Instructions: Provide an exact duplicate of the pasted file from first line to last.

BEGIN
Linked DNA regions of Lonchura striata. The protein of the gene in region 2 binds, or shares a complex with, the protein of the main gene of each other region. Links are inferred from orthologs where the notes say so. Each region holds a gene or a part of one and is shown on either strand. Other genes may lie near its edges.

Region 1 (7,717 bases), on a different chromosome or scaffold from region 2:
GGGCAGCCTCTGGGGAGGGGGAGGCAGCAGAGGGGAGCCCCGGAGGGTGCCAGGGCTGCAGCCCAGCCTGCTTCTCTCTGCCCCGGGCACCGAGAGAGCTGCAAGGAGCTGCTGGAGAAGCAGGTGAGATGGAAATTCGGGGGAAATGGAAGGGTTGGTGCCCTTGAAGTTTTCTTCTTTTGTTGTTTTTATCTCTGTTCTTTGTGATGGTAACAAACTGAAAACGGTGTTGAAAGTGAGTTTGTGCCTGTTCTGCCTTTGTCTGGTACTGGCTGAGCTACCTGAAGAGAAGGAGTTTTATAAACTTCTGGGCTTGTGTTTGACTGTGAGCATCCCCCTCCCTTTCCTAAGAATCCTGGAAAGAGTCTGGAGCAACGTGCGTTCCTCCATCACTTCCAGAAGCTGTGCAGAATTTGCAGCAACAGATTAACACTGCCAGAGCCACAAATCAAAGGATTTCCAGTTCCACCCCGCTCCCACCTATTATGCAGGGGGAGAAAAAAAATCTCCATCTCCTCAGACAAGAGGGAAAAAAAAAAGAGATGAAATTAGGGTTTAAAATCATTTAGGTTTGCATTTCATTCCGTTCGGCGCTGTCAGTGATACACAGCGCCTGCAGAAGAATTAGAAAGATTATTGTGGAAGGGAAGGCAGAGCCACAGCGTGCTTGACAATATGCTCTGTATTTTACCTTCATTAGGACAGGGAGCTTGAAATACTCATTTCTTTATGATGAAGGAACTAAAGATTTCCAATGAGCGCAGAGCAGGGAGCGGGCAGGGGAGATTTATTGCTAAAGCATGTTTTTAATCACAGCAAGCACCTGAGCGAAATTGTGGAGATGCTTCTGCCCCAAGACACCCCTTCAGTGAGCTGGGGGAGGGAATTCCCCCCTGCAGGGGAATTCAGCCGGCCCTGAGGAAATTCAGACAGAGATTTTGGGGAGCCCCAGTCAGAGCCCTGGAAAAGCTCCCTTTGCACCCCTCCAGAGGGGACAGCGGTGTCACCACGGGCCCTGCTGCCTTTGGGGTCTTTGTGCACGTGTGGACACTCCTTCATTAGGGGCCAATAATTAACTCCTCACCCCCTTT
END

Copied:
Linked DNA regions of Lonchura striata. The protein of the gene in region 2 binds, or shares a complex with, the protein of the main gene of each other region. Links are inferred from orthologs where the notes say so. Each region holds a gene or a part of one and is shown on either strand. Other genes may lie near its edges.

Region 1 (7,717 bases), on a different chromosome or scaffold from region 2:
GGGCAGCCTCTGGGGAGGGGGAGGCAGCAGAGGGGAGCCCCGGAGGGTGCCAGGGCTGCAGCCCAGCCTGCTTCTCTCTGCCCCGGGCACCGAGAGAGCTGCAAGGAGCTGCTGGAGAAGCAGGTGAGATGGAAATTCGGGGGAAATGGAAGGGTTGGTGCCCTTGAAGTTTTCTTCTTTTGTTGTTTTTATCTCTGTTCTTTGTGATGGTAACAAACTGAAAACGGTGTTGAAAGTGAGTTTGTGCCTGTTCTGCCTTTGTCTGGTACTGGCTGAGCTACCTGAAGAGAAGGAGTTTTATAAACTTCTGGGCTTGTGTTTGACTGTGAGCATCCCCCTCCCTTTCCTAAGAATCCTGGAAAGAGTCTGGAGCAACGTGCGTTCCTCCATCACTTCCAGAAGCTGTGCAGAATTTGCAGCAACAGATTAACACTGCCAGAGCCACAAATCAAAGGATTTCCAGTTCCACCCCGCTCCCACCTATTATGCAGGGGGAGAAAAAAAATCTCCATCTCCTCAGACAAGAGGGAAAAAAAAAAGAGATGAAATTAGGGTTTAAAATCATTTAGGTTTGCATTTCATTCCGTTCGGCGCTGTCAGTGATACACAGCGCCTGCAGAAGAATTAGAAAGATTATTGTGGAAGGGAAGGCAGAGCCACAGCGTGCTTGACAATATGCTCTGTATTTTACCTTCATTAGGACAGGGAGCTTGAAATACTCATTTCTTTATGATGAAGGAACTAAAGATTTCCAATGAGCGCAGAGCAGGGAGCGGGCAGGGGAGATTTATTGCTAAAGCATGTTTTTAATCACAGCAAGCACCTGAGCGAAATTGTGGAGATGCTTCTGCCCCAAGACACCCCTTCAGTGAGCTGGGGGAGGGAATTCCCCCCTGCAGGGGAATTCAGCCGGCCCTGAGGAAATTCAGACAGAGATTTTGGGGAGCCCCAGTCAGAGCCCTGGAAAAGCTCCCTTTGCACCCCTCCAGAGGGGACAGCGGTGTCACCACGGGCCCTGCTGCCTTTGGGGTCTTTGTGCACGTGTGGACACTCCTTCATTAGGGGCCAATAATTAACTCCTCACCCCCTTT